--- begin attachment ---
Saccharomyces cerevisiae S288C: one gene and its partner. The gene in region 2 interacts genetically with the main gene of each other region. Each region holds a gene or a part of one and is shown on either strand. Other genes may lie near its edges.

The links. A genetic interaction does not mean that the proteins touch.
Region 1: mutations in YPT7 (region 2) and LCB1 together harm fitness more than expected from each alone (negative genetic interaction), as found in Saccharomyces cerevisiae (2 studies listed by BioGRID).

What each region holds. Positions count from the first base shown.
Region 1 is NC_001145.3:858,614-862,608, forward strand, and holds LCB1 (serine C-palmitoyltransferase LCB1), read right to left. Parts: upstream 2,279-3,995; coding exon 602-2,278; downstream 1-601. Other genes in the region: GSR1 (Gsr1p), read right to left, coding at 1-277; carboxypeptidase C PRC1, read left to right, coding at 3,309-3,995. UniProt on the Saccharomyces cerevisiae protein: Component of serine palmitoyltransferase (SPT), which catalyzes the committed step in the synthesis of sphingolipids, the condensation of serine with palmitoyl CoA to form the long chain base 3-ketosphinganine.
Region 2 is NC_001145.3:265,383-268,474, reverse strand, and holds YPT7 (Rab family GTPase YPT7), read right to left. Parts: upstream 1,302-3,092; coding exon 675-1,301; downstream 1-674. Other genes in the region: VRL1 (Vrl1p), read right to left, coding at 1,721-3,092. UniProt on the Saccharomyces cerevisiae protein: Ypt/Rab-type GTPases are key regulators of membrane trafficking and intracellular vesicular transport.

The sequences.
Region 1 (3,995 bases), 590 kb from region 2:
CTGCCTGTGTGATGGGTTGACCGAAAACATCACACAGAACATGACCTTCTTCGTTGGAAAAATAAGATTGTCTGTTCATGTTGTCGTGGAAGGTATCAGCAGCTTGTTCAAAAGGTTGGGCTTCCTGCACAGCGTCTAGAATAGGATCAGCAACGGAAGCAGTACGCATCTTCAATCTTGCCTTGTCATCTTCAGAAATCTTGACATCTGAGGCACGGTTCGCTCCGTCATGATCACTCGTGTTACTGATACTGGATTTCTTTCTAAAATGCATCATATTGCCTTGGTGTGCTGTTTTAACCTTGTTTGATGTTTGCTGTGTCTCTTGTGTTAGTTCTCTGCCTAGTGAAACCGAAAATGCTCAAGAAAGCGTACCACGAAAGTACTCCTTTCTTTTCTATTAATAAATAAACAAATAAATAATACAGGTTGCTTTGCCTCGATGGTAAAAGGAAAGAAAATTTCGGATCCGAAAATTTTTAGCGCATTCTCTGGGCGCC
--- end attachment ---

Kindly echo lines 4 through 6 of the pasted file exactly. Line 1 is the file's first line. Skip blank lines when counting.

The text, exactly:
What each region holds. Positions count from the first base shown.
Region 1 is NC_001145.3:858,614-862,608, forward strand, and holds LCB1 (serine C-palmitoyltransferase LCB1), read right to left. Parts: upstream 2,279-3,995; coding exon 602-2,278; downstream 1-601. Other genes in the region: GSR1 (Gsr1p), read right to left, coding at 1-277; carboxypeptidase C PRC1, read left to right, coding at 3,309-3,995. UniProt on the Saccharomyces cerevisiae protein: Component of serine palmitoyltransferase (SPT), which catalyzes the committed step in the synthesis of sphingolipids, the condensation of serine with palmitoyl CoA to form the long chain base 3-ketosphinganine.
Region 2 is NC_001145.3:265,383-268,474, reverse strand, and holds YPT7 (Rab family GTPase YPT7), read right to left. Parts: upstream 1,302-3,092; coding exon 675-1,301; downstream 1-674. Other genes in the region: VRL1 (Vrl1p), read right to left, coding at 1,721-3,092. UniProt on the Saccharomyces cerevisiae protein: Ypt/Rab-type GTPases are key regulators of membrane trafficking and intracellular vesicular transport.